Introduction

When faced with the issues of climate change and the Caspian Sea level rise (CSLR), decision-makers are unable to wait for scientific uncertainties to be resolved before taking action. The Caspian Sea level rise predictions are complicated by the complex non-linear nature of the climate system and long-term dependence on human choices. This study analyzes the regulatory and institutional structure surrounding coastal zone management in the Anzali Lagoon District in the north of Iran, in order to identify barriers to and opportunities for the Caspian Sea level rise response.

Viewing the problem from a resilience perspective proves valuable as it builds off the social-ecological system concept, embraces change, and attempts to find ways to coexist with uncertainty. The selection of non-catastrophic Caspian Sea level rise scenarios and the creation of a variety of high-resolution, location-specific, inundation maps are used to identify areas of vulnerability. Focusing on local government, four potential sea level rise response options are identified along with associated barriers.

• Increase the update frequency for floodplain maps to more accurately reflect environmental changes.

• Include consideration of a dynamic shoreline when making shoreline armoring, cumulative impacts, and no net loss of ecological function determinations.

• Use shoreline designations in the Shoreline Management Act to tailor responses to the coastal environment.

• Leverage the Guilan Province in the north of Iran, consistency and funding provisions of the Coastal Zone Management Act to enhance response options.

The long-term nature of the Caspian Sea level rise issue provides response opportunities not available in other arenas. By using the tools currently available, local decision-makers can limit the response costs and create a more robust policy

I. Dincer et al. (eds.), Global Warming, Green Energy and Technology,

DOI 10.1007/978-1-4419-1017-2_32, © Springer Science+Business Media, LLC 2010

framework capable of incorporating uncertainty and adapting to the Caspian Sea level rise.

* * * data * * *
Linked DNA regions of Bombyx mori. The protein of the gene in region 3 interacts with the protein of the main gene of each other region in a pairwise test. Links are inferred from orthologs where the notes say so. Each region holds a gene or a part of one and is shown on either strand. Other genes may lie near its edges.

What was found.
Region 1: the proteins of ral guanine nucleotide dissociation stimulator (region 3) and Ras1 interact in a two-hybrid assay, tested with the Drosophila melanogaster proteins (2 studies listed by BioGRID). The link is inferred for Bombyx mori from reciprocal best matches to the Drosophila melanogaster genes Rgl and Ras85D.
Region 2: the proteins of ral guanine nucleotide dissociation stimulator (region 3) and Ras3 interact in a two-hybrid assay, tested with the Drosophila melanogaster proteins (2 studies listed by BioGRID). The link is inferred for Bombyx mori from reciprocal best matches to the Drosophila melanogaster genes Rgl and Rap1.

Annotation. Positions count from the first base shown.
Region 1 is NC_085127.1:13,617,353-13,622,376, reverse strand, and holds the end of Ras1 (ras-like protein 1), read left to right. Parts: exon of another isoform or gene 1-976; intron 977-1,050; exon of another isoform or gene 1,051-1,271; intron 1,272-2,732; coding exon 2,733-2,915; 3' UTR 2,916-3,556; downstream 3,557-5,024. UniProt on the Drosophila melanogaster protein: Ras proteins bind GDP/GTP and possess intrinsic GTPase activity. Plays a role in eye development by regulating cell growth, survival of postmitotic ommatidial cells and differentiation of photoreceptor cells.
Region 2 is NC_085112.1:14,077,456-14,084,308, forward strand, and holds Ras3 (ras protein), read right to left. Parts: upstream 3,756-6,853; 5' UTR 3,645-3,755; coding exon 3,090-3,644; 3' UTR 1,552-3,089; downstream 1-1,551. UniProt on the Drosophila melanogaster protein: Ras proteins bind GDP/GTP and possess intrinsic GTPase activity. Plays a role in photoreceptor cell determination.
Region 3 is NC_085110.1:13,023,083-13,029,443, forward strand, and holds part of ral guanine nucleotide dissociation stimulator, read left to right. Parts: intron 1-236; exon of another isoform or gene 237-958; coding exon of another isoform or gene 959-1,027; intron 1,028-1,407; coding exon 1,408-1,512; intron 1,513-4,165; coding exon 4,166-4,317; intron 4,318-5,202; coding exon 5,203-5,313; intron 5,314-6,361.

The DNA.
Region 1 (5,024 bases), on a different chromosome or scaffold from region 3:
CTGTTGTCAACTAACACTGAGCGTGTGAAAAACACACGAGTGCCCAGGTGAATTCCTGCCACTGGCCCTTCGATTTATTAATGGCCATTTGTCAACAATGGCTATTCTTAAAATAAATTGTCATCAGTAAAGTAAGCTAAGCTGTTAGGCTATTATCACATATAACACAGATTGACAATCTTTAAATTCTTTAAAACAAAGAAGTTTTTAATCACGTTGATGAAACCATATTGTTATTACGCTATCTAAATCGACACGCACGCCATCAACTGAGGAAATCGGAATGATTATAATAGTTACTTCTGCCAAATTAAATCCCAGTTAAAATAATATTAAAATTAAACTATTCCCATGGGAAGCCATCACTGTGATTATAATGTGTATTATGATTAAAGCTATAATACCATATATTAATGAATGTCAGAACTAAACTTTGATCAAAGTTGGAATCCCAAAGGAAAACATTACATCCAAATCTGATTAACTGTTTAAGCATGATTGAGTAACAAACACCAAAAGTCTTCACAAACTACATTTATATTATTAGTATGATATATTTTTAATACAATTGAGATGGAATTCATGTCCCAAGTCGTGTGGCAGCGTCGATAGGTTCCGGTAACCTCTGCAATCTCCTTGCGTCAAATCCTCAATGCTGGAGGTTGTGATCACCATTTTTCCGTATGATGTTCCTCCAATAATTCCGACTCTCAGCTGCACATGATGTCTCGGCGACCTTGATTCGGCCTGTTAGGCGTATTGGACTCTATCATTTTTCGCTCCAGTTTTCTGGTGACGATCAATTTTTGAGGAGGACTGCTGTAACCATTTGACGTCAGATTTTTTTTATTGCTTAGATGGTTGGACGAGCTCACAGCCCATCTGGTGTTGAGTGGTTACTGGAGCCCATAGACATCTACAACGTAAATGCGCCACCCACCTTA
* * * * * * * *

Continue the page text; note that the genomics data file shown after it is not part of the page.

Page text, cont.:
Sea levels are rising even faster than scientists predicted, according to a global analysis of data from tide gauges and satellites. The researchers say the study puts to bed claims that climate scientists have exaggerated the consequences of global warming. And because the study shows that sea level is responding even faster than expected, the work suggests governments have even less time to act in order to combat climate change. In the 1990s it was estimated that 21 and 37% of the global population lived within 30 and 100 km, respectively, of the coast (Cohen, 2005). Population densities in coastal areas are three times the global mean, and it is estimated that 50% of the world's population will live within 100 km of the coast by 2030 (Sarewitz et al., 2003). Human settlements, including many large cities, are also concentrated near or on coastlines, and a large proportion of global economic productivity derives from coastal areas (Titus, 1998). Trends toward urbanization are likely to increase population densities in low-lying coastal areas; the population living within 30 km of the coast is estimated to be growing at twice the global average reflecting coastward migration, and GDP growth in coastal areas exceeds the national average in many countries (Adger, 2000). Coastal zones are, therefore, of great importance as zones of settlement and play a vital role in the economic well-being of many nations. Natural disasters become one of the most severe problems at the coastal area. In particular, low-lying areas, which are strongly affected by flooding or by active processes of shoreline erosion and sedimentation, pose the most serious consequences for local communities and tourists (Nicholls and Hoozemans, 2005). Functions and values of the coastal system have been degraded, and public safety and economy have been impacted. These problems could be accentuated due to rapidly increasing population pressures, which often lead to inconsiderate or poorly planned development in natural hazard-prone areas and potential scenarios of climate change/relative sea level rise.

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